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Trainwreck itself represents another development for Schumer. On her show, her conversations with passerby and one-on-one interview segments showcase a more personal side of the comedian, but Trainwreck taps into some of her real-life experiences with less of a barrier between truth and spoof. Her character, a sexually adventurous 30-something resistant to intimacy, is also named Amy, and when we first meet her, the closest thing she has to a boyfriend is a beefy wrestler (John Cena), a detail right out of Schumer's personal life. The movie also gives her an opportunity to try her hand at drama, which she excels at; scenes between her and her MS-afflicted father (Colin Quinn) or her married sister (Brie Larson) could stand up solely on the basis of Schumer's performance, which has a sincerity that the dialogue occasionally lacks.
However, Trainwreck is not Schumer's creation alone: her partner is director Judd Apatow, who may also be trying to reinvent himself. The film marks the first movie Apatow has directed which he didn't write himself, following the disastrous critical and tepid commercial reception for his Knocked Up semi-sequel This is 40. Complaints routinely lobbed at Apatow are less severe than the ones directed at Schumer: his movies are too long and self-indulgent, he's blind to the way his lifestyle affects his perspective, and his films follow a fairly predictable emotional trajectory. Sure enough, despite his attempt to stretch and Schumer's distinctive voice, Trainwreck bears most of these hallmarks. Scenes in which Cena yells homoerotic threats at a fellow moviegoer or Schumer goofs off using a computer-generated projection of her muscles in action are funny, but they have that any-riff-that-sticks, one-after-another feeling that Apatow is famous for. A plot thread concerns Amy and her sister fighting about the cost of their father's nursing home, but despite working for a supposedly scummy print magazine (run by Tilda Swinton, having fun playing uncharacteristically vapid and self-centered), Amy can afford a seemingly spacious loft apartment, and a related question about her father's house not selling comes up early and disappears without resolution just as quickly. There's also a scene with some bizarre "as themselves" cameos that feels dropped in from another movie, one of whom makes no sense at all.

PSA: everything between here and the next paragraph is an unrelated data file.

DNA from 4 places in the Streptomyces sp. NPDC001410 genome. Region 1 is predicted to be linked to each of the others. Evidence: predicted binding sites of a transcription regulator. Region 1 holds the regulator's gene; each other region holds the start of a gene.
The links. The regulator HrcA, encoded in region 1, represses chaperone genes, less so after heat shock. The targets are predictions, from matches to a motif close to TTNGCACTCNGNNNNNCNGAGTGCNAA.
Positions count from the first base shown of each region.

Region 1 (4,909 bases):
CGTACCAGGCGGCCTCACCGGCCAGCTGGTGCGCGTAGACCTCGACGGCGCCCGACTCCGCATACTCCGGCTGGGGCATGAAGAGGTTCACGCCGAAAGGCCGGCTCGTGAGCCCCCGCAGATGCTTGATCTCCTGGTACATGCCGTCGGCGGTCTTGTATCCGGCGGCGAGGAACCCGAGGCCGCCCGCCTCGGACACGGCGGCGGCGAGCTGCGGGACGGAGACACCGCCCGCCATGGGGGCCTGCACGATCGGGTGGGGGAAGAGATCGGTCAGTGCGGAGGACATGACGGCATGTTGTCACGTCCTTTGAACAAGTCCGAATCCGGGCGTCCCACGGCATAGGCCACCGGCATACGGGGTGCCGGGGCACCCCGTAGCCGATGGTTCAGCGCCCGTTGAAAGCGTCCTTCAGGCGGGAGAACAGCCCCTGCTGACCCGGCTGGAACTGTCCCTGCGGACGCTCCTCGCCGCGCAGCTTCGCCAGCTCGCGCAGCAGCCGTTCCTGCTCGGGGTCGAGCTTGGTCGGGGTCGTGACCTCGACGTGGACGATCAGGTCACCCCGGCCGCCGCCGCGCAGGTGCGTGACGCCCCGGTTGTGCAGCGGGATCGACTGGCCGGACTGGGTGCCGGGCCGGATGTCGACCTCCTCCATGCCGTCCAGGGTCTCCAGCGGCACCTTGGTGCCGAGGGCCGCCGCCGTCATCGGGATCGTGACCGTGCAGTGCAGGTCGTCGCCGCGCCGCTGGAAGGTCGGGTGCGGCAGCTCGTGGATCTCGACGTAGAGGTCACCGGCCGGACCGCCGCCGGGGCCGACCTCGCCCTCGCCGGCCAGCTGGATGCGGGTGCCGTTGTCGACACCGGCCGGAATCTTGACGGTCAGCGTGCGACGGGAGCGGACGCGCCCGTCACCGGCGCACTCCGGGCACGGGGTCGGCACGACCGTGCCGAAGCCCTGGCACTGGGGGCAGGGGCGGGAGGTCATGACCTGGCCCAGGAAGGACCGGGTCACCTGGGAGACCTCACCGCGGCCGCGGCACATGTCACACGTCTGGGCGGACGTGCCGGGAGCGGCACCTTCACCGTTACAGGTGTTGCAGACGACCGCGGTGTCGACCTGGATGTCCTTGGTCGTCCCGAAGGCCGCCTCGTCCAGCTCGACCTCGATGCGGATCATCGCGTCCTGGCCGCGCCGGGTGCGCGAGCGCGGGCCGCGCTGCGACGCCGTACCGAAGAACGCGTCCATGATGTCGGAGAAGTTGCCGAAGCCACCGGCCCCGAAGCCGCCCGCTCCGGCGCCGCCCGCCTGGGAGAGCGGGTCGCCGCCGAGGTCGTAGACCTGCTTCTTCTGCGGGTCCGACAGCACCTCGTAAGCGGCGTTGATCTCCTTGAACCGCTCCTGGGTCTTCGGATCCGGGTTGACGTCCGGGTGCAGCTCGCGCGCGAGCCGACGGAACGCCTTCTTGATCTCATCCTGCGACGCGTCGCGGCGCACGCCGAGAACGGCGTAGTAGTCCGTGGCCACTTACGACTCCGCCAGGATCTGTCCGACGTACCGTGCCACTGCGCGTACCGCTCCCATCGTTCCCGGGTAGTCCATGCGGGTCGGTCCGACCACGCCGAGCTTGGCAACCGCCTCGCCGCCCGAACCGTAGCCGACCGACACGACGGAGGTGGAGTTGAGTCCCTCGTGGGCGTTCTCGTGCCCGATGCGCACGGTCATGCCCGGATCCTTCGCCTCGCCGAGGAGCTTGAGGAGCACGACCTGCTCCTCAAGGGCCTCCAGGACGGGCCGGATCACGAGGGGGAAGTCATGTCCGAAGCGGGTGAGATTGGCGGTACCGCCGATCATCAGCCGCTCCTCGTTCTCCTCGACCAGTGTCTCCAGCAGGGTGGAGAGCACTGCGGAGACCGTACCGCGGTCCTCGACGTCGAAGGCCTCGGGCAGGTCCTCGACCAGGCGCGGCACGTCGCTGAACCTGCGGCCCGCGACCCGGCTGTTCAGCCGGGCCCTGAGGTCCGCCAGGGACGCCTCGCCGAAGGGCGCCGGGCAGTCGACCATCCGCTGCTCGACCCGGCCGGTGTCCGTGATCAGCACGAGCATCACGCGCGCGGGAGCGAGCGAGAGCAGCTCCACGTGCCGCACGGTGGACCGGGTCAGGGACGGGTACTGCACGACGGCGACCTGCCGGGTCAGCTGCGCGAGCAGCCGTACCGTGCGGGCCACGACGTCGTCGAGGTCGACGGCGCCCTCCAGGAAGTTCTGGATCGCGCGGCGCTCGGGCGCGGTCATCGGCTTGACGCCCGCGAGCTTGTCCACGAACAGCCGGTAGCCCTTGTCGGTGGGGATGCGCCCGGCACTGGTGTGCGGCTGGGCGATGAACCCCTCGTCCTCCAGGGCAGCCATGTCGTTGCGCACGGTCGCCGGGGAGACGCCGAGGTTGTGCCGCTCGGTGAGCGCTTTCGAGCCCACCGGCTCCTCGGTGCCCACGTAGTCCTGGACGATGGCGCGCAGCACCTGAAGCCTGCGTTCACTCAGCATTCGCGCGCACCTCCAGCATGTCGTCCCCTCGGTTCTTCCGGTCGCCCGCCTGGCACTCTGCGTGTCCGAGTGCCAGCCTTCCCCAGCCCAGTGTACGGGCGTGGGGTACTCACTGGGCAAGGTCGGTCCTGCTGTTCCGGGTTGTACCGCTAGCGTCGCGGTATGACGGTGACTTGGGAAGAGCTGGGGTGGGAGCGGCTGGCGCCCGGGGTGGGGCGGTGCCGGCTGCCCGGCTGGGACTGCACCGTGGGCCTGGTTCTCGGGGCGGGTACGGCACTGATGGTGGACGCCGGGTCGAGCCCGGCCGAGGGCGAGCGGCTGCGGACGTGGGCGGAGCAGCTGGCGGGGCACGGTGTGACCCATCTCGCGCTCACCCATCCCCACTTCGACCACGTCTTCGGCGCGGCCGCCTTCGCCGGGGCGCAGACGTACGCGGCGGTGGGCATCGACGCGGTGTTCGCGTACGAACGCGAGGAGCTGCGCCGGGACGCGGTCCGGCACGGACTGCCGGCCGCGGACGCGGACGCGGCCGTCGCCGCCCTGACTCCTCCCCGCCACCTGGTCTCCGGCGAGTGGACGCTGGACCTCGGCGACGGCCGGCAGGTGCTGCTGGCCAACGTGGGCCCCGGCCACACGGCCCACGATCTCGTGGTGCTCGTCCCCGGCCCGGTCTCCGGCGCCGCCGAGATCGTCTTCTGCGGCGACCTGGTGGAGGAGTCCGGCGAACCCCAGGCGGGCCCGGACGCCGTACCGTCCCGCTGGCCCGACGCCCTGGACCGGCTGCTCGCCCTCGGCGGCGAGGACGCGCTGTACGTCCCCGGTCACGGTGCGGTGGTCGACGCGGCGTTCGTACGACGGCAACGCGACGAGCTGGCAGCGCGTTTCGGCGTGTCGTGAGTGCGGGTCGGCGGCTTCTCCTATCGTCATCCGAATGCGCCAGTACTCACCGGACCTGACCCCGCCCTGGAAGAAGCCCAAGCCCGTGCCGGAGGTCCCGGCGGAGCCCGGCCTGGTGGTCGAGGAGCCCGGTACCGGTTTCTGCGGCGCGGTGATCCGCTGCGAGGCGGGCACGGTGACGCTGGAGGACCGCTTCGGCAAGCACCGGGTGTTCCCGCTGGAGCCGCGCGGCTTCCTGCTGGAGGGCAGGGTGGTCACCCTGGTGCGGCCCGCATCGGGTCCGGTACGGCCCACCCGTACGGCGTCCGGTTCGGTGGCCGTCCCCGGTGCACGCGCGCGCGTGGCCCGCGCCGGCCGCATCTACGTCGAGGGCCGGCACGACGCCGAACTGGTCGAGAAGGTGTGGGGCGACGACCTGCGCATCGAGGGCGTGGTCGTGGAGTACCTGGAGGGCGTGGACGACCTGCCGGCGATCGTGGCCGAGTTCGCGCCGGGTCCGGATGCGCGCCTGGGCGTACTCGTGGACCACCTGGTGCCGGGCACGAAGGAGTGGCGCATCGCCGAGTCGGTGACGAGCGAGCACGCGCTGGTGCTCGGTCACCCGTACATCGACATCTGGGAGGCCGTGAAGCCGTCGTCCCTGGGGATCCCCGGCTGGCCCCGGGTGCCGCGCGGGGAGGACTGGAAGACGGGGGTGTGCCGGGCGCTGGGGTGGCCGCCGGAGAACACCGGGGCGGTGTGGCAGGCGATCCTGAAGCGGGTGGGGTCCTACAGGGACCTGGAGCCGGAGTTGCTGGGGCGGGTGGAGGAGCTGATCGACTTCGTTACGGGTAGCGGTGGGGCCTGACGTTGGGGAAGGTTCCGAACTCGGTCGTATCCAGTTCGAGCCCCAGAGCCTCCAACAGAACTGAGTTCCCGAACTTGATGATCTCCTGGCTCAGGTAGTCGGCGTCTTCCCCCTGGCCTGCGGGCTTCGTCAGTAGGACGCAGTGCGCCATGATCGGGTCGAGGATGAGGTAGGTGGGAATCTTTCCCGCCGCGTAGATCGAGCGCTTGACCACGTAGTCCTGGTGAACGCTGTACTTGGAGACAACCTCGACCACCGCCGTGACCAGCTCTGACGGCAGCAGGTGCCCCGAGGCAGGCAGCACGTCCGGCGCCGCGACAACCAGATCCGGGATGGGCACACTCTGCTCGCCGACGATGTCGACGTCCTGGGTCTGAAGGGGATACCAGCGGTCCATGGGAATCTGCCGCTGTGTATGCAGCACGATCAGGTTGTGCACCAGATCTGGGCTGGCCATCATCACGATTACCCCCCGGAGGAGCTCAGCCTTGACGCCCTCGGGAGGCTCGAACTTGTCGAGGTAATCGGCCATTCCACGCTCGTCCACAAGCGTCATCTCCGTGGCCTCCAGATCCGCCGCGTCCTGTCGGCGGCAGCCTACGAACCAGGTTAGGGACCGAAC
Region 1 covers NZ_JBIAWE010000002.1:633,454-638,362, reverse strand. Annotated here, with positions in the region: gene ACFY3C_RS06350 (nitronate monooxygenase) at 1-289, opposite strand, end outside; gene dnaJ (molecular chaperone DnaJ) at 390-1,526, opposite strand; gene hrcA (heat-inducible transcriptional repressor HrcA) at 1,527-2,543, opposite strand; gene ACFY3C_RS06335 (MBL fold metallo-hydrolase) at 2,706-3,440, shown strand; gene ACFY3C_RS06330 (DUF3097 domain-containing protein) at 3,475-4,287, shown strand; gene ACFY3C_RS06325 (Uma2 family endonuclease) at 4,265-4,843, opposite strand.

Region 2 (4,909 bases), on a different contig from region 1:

To be fair, too many funny one-liners and a bit of inexplicable luxury aren't really problems so much as an artist's familiar crutches, and they are toned down. What hurts Trainwreck more is the half-baked nature of the movie's central relationship between Amy and Aaron (Bill Hader), a sports doctor she's given an assignment to interview. In Amy's mind, Aaron is just another in a long line of one-night stands, but Aaron's kindly persistence slowly begins to break down Amy's emotional barriers. Schumer and Hader are fun to watch together, but their chemistry feels a bit light, possibly because the film is being pulled in several other directions at once. In addition to Amy's family members and other lovers, the movie also makes room for Aaron's friendship with LeBron James, Amy's friendship with cheery and clueless co-worker Nikki (Vanessa Bayer), an impending promotion, a big surgery, and the development of the article itself. Many of these other people and threads are funny (James scores some of the film's biggest laughs), but the result is that a big chunk of Amy's development from one person to another is covered in a montage spoofing Manhattan (complete with an awkward Woody Allen joke).
It's funny that the same person who would give Schumer the platform to take another giant leap forward would also be the one holding her back. As an actor, she's fearless, diving into an extended, awkward dirty-talk session with a buck-naked Cena, or showing off an even more impressive set of physical skills in a charming finale, and in Trainwreck's best scenes, she exudes an emotional vulnerability that most comedians don't achieve until they're older and wiser. It's frustrating that these moments don't connect to a cohesive narrative because Apatow can't let go of his loose, improvisational style (which works great for Will Ferrell and John C. Reilly comedies, but gets in the way here). Details like a barely-there voice-over and the excess of subplots and characters feel like Schumer's script being buried under Apatow's stream-of-consciousness style. Calling the film itself a trainwreck would be overstating it, because it is a funny and occasionally sweet movie, but it's still at odds with itself, made by two people going in different directions.
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